Live Nation has at last sold off its theatrical biz, with Key Brand Entertainment, a private investment company owned by Brit theater producer John Gore, acquiring the legit division for $90.4 million.
Move completes the divestment that Live Nation — formerly a branch of Clear Channel Entertainment — announced last spring. Even before that, when Live Nation spun off from Clear Channel in 2005, it was widely understood that Live Nation would focus on the music side of its biz rather than theater.
In the deal, Key Brand takes over promoting and producing org Broadway Across America, which presents Rialto fare in 42 cities and has a subscription base of 265,000. The company also takes over all of Live Nation’s investments in legit productions, including “Monty Python’s Spamalot.”
Key Brand will assume control of eight venues in North America that Live Nation owned, leased or managed — although Live Nation retains ownership of Broadway’s Hilton Theater, current home of “Young Frankenstein,” as well as a few other U.S. theaters and a number of U.K. assets.
Financing for the acquisition comes from JPMorgan Chase and Aramid Entertainment Fund.
Thomas B. McGrath, a Hollywood vet who has been exec VP of Viacom Entertainment Group and prexy of Paramount Enterprises, will serve as chairman of Key Brand, with Gore as CEO.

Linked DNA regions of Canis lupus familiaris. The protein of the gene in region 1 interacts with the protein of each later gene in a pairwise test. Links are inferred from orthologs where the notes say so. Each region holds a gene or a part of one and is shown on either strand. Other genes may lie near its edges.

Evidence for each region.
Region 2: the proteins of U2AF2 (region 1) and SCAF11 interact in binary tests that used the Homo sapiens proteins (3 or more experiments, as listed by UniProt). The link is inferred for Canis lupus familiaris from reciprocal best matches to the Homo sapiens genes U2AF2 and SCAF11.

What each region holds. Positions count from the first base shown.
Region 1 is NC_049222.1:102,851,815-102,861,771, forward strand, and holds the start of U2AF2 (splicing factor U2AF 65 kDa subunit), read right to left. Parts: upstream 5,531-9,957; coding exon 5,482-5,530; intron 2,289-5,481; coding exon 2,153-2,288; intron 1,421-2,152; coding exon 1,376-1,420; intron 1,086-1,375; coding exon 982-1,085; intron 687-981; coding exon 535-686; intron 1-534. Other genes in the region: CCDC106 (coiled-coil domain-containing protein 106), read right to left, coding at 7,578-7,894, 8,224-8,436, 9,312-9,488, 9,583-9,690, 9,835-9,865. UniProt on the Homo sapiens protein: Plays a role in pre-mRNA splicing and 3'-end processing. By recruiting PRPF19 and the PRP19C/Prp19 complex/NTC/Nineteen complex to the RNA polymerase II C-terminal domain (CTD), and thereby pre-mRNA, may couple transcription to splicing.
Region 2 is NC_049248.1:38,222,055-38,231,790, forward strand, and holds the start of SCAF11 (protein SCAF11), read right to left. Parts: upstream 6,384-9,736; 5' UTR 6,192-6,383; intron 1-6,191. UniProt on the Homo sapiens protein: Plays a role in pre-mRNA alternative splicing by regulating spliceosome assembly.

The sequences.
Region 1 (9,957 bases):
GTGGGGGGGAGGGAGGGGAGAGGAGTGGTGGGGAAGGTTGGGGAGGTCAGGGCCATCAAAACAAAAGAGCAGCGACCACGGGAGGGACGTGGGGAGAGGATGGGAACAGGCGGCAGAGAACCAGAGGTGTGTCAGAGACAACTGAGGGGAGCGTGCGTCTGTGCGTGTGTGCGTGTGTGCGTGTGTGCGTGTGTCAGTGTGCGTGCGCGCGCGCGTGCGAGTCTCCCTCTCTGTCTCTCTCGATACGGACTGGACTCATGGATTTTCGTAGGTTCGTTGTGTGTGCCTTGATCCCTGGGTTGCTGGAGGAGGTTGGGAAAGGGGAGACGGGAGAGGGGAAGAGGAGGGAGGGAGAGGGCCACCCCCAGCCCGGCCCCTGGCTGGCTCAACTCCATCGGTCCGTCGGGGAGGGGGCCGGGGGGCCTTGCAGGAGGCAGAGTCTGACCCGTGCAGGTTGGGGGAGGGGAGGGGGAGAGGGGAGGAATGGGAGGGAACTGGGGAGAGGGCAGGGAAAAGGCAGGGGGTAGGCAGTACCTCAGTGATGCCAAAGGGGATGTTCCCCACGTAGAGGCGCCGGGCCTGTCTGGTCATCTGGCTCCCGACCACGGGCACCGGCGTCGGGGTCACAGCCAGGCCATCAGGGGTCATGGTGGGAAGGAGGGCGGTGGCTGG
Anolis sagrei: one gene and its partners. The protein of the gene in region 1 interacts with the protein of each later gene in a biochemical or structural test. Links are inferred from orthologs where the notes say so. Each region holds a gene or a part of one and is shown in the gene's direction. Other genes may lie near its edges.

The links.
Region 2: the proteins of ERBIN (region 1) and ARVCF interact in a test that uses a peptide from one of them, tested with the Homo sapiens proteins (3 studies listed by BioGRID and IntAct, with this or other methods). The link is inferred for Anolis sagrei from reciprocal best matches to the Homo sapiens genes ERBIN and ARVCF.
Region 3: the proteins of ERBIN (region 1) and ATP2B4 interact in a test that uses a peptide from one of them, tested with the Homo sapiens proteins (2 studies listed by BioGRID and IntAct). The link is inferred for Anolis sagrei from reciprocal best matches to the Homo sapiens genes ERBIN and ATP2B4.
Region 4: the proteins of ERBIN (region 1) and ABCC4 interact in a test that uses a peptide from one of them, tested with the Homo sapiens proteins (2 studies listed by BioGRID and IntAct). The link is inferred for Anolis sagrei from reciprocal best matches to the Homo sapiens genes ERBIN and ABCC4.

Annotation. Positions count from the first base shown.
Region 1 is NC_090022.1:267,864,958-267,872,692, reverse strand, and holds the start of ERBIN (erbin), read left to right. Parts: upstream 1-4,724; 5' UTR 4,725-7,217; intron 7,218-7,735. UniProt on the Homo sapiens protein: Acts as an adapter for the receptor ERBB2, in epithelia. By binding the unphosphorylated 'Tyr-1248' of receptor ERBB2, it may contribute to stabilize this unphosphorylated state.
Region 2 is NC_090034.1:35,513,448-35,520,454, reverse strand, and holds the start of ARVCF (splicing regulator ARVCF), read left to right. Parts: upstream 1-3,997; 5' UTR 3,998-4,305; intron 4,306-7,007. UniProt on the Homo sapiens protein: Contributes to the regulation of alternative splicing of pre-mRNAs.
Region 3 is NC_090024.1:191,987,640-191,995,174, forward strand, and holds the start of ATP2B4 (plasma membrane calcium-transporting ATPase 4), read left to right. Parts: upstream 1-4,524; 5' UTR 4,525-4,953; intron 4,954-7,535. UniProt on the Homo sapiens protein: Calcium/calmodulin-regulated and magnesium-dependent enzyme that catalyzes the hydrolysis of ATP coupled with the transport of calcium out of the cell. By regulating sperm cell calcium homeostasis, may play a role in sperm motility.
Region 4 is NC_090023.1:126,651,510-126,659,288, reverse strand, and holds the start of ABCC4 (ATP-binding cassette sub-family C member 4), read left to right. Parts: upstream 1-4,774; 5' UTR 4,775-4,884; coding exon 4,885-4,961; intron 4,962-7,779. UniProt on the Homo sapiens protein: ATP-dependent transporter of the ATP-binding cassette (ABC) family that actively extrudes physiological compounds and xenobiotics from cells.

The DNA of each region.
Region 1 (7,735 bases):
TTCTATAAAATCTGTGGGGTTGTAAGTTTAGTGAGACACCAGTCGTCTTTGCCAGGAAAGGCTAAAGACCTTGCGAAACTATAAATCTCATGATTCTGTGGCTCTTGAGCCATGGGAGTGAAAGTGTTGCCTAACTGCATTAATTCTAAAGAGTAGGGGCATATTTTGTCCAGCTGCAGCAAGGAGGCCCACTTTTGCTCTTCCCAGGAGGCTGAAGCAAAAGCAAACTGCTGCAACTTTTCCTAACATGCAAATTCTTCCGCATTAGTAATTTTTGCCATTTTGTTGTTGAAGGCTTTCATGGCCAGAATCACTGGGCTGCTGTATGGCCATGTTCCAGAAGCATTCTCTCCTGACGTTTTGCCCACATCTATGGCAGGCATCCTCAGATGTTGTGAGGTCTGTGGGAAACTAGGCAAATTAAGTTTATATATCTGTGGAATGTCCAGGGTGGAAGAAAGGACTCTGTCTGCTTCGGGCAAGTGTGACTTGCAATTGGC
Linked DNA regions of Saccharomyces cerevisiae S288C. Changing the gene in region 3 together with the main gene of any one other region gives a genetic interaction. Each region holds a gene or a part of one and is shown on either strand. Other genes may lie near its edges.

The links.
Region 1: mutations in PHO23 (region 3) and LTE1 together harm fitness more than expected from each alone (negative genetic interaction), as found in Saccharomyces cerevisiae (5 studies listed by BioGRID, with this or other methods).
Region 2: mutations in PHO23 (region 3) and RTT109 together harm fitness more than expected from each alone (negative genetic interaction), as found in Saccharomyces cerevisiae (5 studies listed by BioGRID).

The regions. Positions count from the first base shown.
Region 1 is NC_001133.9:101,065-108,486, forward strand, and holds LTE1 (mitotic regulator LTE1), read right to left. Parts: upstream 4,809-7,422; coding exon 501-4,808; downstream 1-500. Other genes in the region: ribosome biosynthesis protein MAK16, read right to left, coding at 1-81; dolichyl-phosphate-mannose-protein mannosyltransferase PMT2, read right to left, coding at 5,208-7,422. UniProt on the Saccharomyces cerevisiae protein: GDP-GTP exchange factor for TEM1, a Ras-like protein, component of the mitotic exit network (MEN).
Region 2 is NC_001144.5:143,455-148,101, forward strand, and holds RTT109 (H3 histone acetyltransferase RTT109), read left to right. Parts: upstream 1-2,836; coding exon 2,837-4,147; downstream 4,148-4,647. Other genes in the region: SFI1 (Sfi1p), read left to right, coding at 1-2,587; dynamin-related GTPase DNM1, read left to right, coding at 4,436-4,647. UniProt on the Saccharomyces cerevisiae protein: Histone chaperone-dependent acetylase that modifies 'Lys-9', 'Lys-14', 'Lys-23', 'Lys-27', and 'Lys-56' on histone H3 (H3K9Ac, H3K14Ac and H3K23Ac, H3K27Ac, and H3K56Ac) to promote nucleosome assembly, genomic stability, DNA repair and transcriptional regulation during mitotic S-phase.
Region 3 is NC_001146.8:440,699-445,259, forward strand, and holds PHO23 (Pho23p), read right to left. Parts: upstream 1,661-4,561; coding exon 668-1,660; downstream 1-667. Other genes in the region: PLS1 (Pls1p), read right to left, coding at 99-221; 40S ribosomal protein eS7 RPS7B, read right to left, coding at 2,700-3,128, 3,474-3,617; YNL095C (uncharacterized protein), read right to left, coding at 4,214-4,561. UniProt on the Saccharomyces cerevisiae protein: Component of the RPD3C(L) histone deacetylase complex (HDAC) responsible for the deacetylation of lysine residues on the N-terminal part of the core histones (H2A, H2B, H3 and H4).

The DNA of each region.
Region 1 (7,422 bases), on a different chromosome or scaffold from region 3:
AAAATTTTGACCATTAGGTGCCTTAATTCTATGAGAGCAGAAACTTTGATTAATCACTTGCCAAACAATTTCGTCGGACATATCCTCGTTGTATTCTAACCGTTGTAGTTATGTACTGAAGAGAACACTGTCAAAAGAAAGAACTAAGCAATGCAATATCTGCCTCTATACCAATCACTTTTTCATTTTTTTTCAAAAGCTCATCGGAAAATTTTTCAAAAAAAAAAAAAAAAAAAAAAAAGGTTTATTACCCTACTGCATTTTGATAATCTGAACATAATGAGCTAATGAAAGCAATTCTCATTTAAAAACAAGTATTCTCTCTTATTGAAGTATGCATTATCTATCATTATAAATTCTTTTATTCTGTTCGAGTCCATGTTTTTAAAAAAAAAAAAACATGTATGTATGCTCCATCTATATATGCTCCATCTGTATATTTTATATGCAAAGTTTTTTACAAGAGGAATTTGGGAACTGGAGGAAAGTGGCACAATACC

Key Brand also has teamed with Canuck producing org Dancap Prods. and Tokyo Broadcasting System to expand efforts in Canadian and Japanese markets. Dancap topper Aubrey Dan will become chairman of Broadway Across Canada, a subsidiary of Broadway Across America.
Gore aims to boost Key Brand’s role in producing new fare. “That’s the fundamental change: generating our own shows and getting involved in other people’s and feeding them to the road,” he said.
First, though, the org will need to turn around the industry perception of a company that has seemed to languish since the split from Clear Channel.
“Broadway Across America has not been a priority for Live Nation over the last three years,” McGrath said. “The first part of the job is to restore the confidence and faith in the company. From a road point of view, there’s a particularly strong repertoire of shows now and coming up in the next few years. There’s tremendous opportunity for rebuilding the subscription base.”
Former Clear Channel prexy of theatrical production Beth Williams will be chief operating officer and head of production at Key Brand. Peter Schneider, former head of Disney Theatrical, will join the company’s board.
No staffing changes are planned for Broadway Across America, led by CEO Steve Winton and chief operating officer David M. Anderson.
The legit assets bought by Key Brand, or at least an earlier incarnation of them, are widely credited with revitalizing road biz in the U.S. over the past 25 years. The company began in 1982 as an arm of Pace Management, which was purchased in 1997 by SFX Entertainment, which in turn was bought by public conglom Clear Channel in 2000.
Over the long process of selling off Live Nation’s theater operations, the list of bidders is said to have included Nederlander, U.K. producer David Ian (“Grease”) and Pace vet Miles Wilkin.
Acquisition by Key Brand returns the org to the hands of a private company, which many legiters feel is better suited than a large public corporation to the often-erratic cottage industry of theatrical producing and presenting.